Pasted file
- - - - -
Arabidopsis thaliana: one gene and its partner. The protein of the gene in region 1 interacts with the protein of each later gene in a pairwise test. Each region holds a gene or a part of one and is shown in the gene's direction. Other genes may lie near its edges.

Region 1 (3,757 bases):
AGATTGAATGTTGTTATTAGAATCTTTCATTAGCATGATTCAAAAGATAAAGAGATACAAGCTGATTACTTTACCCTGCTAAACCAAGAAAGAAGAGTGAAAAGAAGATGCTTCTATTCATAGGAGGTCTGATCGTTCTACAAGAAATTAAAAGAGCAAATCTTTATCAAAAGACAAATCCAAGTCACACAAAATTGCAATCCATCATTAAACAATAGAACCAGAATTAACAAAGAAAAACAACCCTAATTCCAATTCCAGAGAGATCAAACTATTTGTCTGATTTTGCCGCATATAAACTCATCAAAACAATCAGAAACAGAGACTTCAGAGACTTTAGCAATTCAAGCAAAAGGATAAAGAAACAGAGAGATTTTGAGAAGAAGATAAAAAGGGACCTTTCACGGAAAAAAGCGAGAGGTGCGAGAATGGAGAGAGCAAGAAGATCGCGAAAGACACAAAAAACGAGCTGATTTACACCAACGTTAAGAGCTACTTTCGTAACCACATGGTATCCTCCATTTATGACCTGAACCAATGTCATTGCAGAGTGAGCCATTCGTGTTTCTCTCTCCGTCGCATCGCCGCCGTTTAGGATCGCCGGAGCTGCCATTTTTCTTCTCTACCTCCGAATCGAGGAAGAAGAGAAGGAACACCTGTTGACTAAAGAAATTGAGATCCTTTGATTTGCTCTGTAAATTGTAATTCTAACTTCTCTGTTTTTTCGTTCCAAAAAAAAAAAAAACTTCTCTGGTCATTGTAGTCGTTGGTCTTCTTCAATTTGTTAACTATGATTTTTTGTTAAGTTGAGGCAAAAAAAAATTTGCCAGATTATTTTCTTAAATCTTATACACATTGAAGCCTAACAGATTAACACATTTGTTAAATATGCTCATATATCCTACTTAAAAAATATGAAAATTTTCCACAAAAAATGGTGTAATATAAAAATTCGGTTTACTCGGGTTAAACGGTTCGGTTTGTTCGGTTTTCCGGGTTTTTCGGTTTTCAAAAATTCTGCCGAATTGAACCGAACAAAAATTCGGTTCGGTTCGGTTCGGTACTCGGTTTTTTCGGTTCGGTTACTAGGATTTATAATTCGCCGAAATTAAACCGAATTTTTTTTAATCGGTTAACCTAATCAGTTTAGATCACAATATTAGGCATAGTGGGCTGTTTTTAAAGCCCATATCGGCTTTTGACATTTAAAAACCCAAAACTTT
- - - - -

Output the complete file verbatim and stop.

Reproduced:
Arabidopsis thaliana: one gene and its partner. The protein of the gene in region 1 interacts with the protein of each later gene in a pairwise test. Each region holds a gene or a part of one and is shown in the gene's direction. Other genes may lie near its edges.

Region 1 (3,757 bases):
AGATTGAATGTTGTTATTAGAATCTTTCATTAGCATGATTCAAAAGATAAAGAGATACAAGCTGATTACTTTACCCTGCTAAACCAAGAAAGAAGAGTGAAAAGAAGATGCTTCTATTCATAGGAGGTCTGATCGTTCTACAAGAAATTAAAAGAGCAAATCTTTATCAAAAGACAAATCCAAGTCACACAAAATTGCAATCCATCATTAAACAATAGAACCAGAATTAACAAAGAAAAACAACCCTAATTCCAATTCCAGAGAGATCAAACTATTTGTCTGATTTTGCCGCATATAAACTCATCAAAACAATCAGAAACAGAGACTTCAGAGACTTTAGCAATTCAAGCAAAAGGATAAAGAAACAGAGAGATTTTGAGAAGAAGATAAAAAGGGACCTTTCACGGAAAAAAGCGAGAGGTGCGAGAATGGAGAGAGCAAGAAGATCGCGAAAGACACAAAAAACGAGCTGATTTACACCAACGTTAAGAGCTACTTTCGTAACCACATGGTATCCTCCATTTATGACCTGAACCAATGTCATTGCAGAGTGAGCCATTCGTGTTTCTCTCTCCGTCGCATCGCCGCCGTTTAGGATCGCCGGAGCTGCCATTTTTCTTCTCTACCTCCGAATCGAGGAAGAAGAGAAGGAACACCTGTTGACTAAAGAAATTGAGATCCTTTGATTTGCTCTGTAAATTGTAATTCTAACTTCTCTGTTTTTTCGTTCCAAAAAAAAAAAAAACTTCTCTGGTCATTGTAGTCGTTGGTCTTCTTCAATTTGTTAACTATGATTTTTTGTTAAGTTGAGGCAAAAAAAAATTTGCCAGATTATTTTCTTAAATCTTATACACATTGAAGCCTAACAGATTAACACATTTGTTAAATATGCTCATATATCCTACTTAAAAAATATGAAAATTTTCCACAAAAAATGGTGTAATATAAAAATTCGGTTTACTCGGGTTAAACGGTTCGGTTTGTTCGGTTTTCCGGGTTTTTCGGTTTTCAAAAATTCTGCCGAATTGAACCGAACAAAAATTCGGTTCGGTTCGGTTCGGTACTCGGTTTTTTCGGTTCGGTTACTAGGATTTATAATTCGCCGAAATTAAACCGAATTTTTTTTAATCGGTTAACCTAATCAGTTTAGATCACAATATTAGGCATAGTGGGCTGTTTTTAAAGCCCATATCGGCTTTTGACATTTAAAAACCCAAAACTTT